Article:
Department of Orthopaedics Update | Winter 2020
February 17, 2020
Announcing new facilities, staff and scientific discoveries
Innovations in Orthopaedics | Winter 2020
This is a time of additions in University Hospitals Department of Orthopaedics: new facilities, new staff and new scientific discoveries.
Our largest new addition takes place at University Hospitals Ahuja Medical Center. Its $200 million expansion, which broke ground in early 2020, includes a two-floor sports medicine complex among its new facilities. The new complex marks the largest expansion of the orthopaedic service line in more than 10 years. When it’s complete, University Hospitals will have the largest sports medicine complex in Northeast Ohio.
“We’ve experienced dramatic growth in our sports medicine services,” says James E. Voos, MD, Chair of UH Department of Orthopaedics. “The expansion will allow us to better serve youth and professional athletes, as well as our entire patient population, from Cleveland down to Akron.”
University Hospitals Broadview Heights Health Center is also growing. Expanding on its existing medical services and 24/7 emergency room, the center recently opened an othopaedic injury clinic, the 4th in the UH hospital system.
“This is another way we’re bringing orthopaedic specialty care closer to home,” says Dr. Voos. “With our injury clinics, we can serve the immediate Broadview Heights area as well as patients throughout Northeast Ohio.”
UH Broadview Heights Health Center’s specialty care includes trauma care, sports medicine and spine, as well as neurology, women’s health, cardiology and plastic surgery. The injury clinics add urgent care to the mix, serving youth athletes with musculoskeletal injuries and others with immediate needs. The Broadview Heights clinic joins injury clinics at University Hospitals Ahuja medical center and University Hospitals Geauga Medical Center, a campus of UH Regional Hospitals, and University Hospitals Sheffield Health Center.
Access to advanced nonoperative musculoskeletal care expands dramatically with new additions to the UH Department of Orthopaedics medical team. Mark Harrington, DO, brings experience in fracture management, athlete medical issues and nonoperative injury care. He also provides valuable expertise in ultrasound-guided injections and percutaneous needle tenotomy.
Michael Schaefer, MD, and Antimo Gazzillo, MD, strengthen not only physical medicine and rehabilitation (PMR) but orthopaedics overall. As University Hospitals Physical Medicine and Rehabilitation Services Division Chief, Dr. Schaefer will focus on expanding UH’s rehabilitation services, as well as helping patients with painful musculoskeletal conditions get back in the game. “Dr. Schaefer has the academic, clinical and leadership experience that will allow him to manage both inpatient and outpatient PM&R,” says Dr. Voos.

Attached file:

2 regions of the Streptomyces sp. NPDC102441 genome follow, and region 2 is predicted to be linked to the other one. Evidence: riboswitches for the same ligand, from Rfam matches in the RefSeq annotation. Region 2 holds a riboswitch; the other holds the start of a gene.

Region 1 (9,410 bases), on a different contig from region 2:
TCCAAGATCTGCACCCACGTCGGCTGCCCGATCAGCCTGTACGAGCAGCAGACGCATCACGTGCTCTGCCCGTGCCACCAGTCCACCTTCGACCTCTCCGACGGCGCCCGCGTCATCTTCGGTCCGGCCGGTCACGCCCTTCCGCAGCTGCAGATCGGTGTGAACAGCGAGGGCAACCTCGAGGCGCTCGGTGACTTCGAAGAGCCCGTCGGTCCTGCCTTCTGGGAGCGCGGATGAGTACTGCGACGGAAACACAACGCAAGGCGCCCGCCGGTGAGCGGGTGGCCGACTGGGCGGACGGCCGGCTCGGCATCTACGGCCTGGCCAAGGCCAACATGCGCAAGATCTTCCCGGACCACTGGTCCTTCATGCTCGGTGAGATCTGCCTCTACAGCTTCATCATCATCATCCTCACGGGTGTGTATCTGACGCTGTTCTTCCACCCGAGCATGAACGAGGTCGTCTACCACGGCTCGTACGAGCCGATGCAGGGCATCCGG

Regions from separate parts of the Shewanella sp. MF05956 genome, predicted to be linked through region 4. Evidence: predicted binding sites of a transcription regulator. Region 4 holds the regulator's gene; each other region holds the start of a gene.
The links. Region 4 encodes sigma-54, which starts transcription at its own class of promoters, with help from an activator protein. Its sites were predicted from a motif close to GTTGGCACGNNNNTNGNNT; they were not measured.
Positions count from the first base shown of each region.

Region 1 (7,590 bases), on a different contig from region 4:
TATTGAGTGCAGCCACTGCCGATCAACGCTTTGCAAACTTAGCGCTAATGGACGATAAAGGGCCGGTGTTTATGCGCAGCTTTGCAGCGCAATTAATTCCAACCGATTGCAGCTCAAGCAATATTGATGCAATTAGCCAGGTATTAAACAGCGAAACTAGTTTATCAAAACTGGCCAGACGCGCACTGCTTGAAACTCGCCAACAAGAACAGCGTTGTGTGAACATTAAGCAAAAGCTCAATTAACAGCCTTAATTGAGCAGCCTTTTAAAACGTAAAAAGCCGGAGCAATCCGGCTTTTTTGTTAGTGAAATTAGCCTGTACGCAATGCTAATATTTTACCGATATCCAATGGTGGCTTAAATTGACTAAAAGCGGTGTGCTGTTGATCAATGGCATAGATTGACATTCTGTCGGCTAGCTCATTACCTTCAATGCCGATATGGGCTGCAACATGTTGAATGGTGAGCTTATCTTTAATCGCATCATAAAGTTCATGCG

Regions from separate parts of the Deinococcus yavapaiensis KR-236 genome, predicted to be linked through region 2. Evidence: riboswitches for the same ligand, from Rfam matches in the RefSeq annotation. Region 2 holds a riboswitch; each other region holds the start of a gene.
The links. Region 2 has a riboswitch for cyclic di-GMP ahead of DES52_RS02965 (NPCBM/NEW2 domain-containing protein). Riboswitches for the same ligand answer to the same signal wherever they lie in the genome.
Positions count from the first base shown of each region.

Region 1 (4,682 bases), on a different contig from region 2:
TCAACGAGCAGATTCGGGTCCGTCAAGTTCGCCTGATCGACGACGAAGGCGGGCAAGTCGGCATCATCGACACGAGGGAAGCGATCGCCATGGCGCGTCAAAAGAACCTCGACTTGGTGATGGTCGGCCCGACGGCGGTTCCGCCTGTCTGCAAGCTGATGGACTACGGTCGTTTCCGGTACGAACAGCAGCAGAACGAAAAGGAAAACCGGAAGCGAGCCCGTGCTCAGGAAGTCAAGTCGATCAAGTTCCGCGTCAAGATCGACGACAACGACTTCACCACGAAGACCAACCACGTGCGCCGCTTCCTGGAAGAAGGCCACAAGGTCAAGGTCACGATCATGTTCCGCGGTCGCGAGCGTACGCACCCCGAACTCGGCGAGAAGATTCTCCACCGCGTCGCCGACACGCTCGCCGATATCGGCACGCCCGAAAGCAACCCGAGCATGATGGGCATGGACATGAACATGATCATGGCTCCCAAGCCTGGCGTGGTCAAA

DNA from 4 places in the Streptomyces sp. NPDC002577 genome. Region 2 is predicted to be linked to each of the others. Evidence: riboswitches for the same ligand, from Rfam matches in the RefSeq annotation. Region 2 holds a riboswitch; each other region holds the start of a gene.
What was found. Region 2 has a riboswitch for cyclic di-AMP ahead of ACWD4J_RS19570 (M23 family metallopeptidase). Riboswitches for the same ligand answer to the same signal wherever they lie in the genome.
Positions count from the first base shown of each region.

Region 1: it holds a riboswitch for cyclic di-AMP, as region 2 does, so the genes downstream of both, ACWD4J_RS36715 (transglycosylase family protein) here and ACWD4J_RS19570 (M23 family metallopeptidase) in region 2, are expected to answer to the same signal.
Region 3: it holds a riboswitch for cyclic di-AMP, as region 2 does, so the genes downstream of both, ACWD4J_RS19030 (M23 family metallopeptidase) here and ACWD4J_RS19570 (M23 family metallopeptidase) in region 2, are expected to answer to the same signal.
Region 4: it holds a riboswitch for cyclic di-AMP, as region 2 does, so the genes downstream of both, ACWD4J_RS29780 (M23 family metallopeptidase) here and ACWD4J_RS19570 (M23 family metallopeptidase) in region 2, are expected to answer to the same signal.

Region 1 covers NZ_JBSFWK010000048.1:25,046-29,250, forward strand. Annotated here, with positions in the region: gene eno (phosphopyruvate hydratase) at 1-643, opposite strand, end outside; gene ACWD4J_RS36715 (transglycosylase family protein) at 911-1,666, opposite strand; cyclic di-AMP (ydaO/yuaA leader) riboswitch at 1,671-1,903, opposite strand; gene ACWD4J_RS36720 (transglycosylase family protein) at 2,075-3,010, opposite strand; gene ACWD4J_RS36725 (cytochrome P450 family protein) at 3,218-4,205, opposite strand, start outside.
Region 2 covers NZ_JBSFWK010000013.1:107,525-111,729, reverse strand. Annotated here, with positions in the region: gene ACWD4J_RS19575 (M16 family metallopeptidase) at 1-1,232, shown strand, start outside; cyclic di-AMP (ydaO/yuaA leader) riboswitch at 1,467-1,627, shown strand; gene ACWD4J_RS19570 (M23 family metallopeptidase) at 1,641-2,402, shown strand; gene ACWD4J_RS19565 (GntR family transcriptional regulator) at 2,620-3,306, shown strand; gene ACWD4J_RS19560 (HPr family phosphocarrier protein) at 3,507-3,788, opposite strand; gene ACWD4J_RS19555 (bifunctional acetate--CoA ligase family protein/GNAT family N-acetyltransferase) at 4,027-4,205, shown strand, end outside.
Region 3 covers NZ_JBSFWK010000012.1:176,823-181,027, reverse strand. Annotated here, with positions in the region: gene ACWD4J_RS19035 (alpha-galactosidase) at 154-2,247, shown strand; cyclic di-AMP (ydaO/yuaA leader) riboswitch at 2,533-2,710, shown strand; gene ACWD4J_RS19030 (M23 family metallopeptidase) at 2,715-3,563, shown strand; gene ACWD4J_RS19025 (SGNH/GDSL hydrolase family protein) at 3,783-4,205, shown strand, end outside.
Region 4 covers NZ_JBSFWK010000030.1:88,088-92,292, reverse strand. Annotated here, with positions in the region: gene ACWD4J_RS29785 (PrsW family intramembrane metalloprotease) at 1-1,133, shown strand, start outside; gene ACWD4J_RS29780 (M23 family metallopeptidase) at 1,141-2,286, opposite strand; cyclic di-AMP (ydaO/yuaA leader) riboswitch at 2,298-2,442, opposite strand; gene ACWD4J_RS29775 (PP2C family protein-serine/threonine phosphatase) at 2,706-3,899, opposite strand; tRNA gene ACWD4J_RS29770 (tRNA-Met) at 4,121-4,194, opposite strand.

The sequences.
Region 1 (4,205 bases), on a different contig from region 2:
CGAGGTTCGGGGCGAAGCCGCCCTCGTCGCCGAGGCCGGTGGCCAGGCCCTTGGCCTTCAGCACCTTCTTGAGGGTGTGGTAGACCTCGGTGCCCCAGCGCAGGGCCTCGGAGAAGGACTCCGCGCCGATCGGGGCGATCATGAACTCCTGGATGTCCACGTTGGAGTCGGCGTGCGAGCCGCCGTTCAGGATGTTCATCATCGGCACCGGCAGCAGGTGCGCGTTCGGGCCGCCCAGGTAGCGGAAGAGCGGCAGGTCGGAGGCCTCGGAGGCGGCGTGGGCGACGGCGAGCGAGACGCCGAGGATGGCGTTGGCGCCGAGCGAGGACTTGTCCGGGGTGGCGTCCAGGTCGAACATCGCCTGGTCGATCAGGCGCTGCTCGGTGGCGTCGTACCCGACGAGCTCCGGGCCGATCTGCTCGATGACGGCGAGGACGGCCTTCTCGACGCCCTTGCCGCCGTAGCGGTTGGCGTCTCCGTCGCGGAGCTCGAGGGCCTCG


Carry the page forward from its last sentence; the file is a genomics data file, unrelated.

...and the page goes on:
Dr. Gazzillo focuses much of his practice on nonsurgical treatment of spinal disorders, including ultrasound and fluoroscopic-guided injections. He and the rest of the PMR team will work closely with University Hospitals Sports Medicine, University Hospitals Neurological Institute, University Hospitals Spine Institute, and Trauma departments to coordinate musculoskeletal care from A to Z. “With the growth of our Level I Trauma Center, as well as the Spine and Sports Medicine institutes, it made sense to bring all these services closer together,” says Dr. Voos.
The UH Spine Institute has also experienced leadership transitions during the past few months. Zachary Gordon, MD, and Gabriel Smith, MD, were recently named co-directors of UH Spine Institute. A skilled surgeon with spinal expertise, Dr. Smith works primarily at University Hospitals St. John Medical Center, a Catholic hospital, in Westlake and Southwest General Health Center in Middleburg Heights. Dr. Gordon, an orthopaedic spine surgeon at University Hospitals Cleveland Medical Center and Assistant Professor of Orthopaedic Surgery, Case Western Reserve University School of Medicine, treats a wide range of spinal conditions, including cervical and lumbar degenerative conditions and spinal tumors or infections.
As a research center, UH Department of Orthopaedics has dozens of clinical trials and scientific research projects in the works at any given time. Its physicians also spend time on and off the field treating Cleveland Browns players, staff and their families. A recent study brings together these two strengths.
University Hospitals physicians and the Cleveland Browns football team recently collaborated on a study published in the January/February 2020 issue of American Orthopaedic Society for Sports Medicine’s Sports Health.1 The study examines the relationship between training load and injury in American football players.
GPS tracking and triaxial accelerometry helped UH physicians measure training volume and workload over a two-year period to predict injury. By partnering in this study, our research team was the first to present wearable technology injury prevention data in pro football. The study results and conclusions not only provide valuable information for players and coaches, but also show how both UH and the Browns lead the way when it comes to player safety.
To find out more about UH Department of Orthopaedics or to refer a patient for musculoskeletal care, call 216-553-1783
1. Li RT, Salata MJ, Rambhia S, Sheehan J, Voos JE. Does Overexertion Correlate With Increased Injury? The Relationship Between Player Workload and Soft Tissue Injury in Professional American Football Players Using Wearable Technology. Sports Health. 2020;12(1):66–73. doi:10.1177/1941738119868477. Accessed at: https://www.ncbi.nlm.nih.gov/pubmed/31469616